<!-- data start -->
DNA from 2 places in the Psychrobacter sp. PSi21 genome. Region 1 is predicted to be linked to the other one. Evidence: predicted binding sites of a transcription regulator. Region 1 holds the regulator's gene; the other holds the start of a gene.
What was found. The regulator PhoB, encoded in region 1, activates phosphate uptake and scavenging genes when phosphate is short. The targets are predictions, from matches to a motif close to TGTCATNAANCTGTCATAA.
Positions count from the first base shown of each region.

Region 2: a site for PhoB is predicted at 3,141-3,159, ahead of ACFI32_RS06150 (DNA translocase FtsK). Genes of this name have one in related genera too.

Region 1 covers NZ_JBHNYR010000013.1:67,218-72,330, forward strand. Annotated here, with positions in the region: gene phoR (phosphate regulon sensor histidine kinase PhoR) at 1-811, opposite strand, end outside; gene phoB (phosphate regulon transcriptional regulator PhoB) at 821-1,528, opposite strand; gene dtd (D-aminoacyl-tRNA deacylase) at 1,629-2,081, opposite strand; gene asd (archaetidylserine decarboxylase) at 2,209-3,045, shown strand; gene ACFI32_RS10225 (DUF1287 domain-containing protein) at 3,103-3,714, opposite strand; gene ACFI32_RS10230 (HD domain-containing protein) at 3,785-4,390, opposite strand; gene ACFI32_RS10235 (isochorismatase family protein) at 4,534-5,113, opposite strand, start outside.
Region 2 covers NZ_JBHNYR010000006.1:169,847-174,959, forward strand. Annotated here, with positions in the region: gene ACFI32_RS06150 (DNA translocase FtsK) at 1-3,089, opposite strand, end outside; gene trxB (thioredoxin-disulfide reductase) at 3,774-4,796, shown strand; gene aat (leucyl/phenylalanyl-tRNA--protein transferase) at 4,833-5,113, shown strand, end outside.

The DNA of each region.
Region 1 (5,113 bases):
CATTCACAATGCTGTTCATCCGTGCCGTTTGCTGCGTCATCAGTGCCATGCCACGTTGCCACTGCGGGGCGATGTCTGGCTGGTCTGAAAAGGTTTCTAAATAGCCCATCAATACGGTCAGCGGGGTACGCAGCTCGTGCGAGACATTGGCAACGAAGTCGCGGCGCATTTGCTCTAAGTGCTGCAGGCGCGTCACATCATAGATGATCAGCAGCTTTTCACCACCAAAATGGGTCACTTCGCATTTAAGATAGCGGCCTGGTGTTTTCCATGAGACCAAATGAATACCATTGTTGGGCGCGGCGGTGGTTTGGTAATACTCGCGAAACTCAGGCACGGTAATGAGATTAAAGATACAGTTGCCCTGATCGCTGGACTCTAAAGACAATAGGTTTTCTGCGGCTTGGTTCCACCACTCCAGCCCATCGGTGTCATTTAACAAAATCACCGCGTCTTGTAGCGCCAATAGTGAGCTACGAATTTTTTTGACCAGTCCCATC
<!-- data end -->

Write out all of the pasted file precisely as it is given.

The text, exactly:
DNA from 2 places in the Psychrobacter sp. PSi21 genome. Region 1 is predicted to be linked to the other one. Evidence: predicted binding sites of a transcription regulator. Region 1 holds the regulator's gene; the other holds the start of a gene.
What was found. The regulator PhoB, encoded in region 1, activates phosphate uptake and scavenging genes when phosphate is short. The targets are predictions, from matches to a motif close to TGTCATNAANCTGTCATAA.
Positions count from the first base shown of each region.

Region 2: a site for PhoB is predicted at 3,141-3,159, ahead of ACFI32_RS06150 (DNA translocase FtsK). Genes of this name have one in related genera too.

Region 1 covers NZ_JBHNYR010000013.1:67,218-72,330, forward strand. Annotated here, with positions in the region: gene phoR (phosphate regulon sensor histidine kinase PhoR) at 1-811, opposite strand, end outside; gene phoB (phosphate regulon transcriptional regulator PhoB) at 821-1,528, opposite strand; gene dtd (D-aminoacyl-tRNA deacylase) at 1,629-2,081, opposite strand; gene asd (archaetidylserine decarboxylase) at 2,209-3,045, shown strand; gene ACFI32_RS10225 (DUF1287 domain-containing protein) at 3,103-3,714, opposite strand; gene ACFI32_RS10230 (HD domain-containing protein) at 3,785-4,390, opposite strand; gene ACFI32_RS10235 (isochorismatase family protein) at 4,534-5,113, opposite strand, start outside.
Region 2 covers NZ_JBHNYR010000006.1:169,847-174,959, forward strand. Annotated here, with positions in the region: gene ACFI32_RS06150 (DNA translocase FtsK) at 1-3,089, opposite strand, end outside; gene trxB (thioredoxin-disulfide reductase) at 3,774-4,796, shown strand; gene aat (leucyl/phenylalanyl-tRNA--protein transferase) at 4,833-5,113, shown strand, end outside.

The DNA of each region.
Region 1 (5,113 bases):
CATTCACAATGCTGTTCATCCGTGCCGTTTGCTGCGTCATCAGTGCCATGCCACGTTGCCACTGCGGGGCGATGTCTGGCTGGTCTGAAAAGGTTTCTAAATAGCCCATCAATACGGTCAGCGGGGTACGCAGCTCGTGCGAGACATTGGCAACGAAGTCGCGGCGCATTTGCTCTAAGTGCTGCAGGCGCGTCACATCATAGATGATCAGCAGCTTTTCACCACCAAAATGGGTCACTTCGCATTTAAGATAGCGGCCTGGTGTTTTCCATGAGACCAAATGAATACCATTGTTGGGCGCGGCGGTGGTTTGGTAATACTCGCGAAACTCAGGCACGGTAATGAGATTAAAGATACAGTTGCCCTGATCGCTGGACTCTAAAGACAATAGGTTTTCTGCGGCTTGGTTCCACCACTCCAGCCCATCGGTGTCATTTAACAAAATCACCGCGTCTTGTAGCGCCAATAGTGAGCTACGAATTTTTTTGACCAGTCCCATC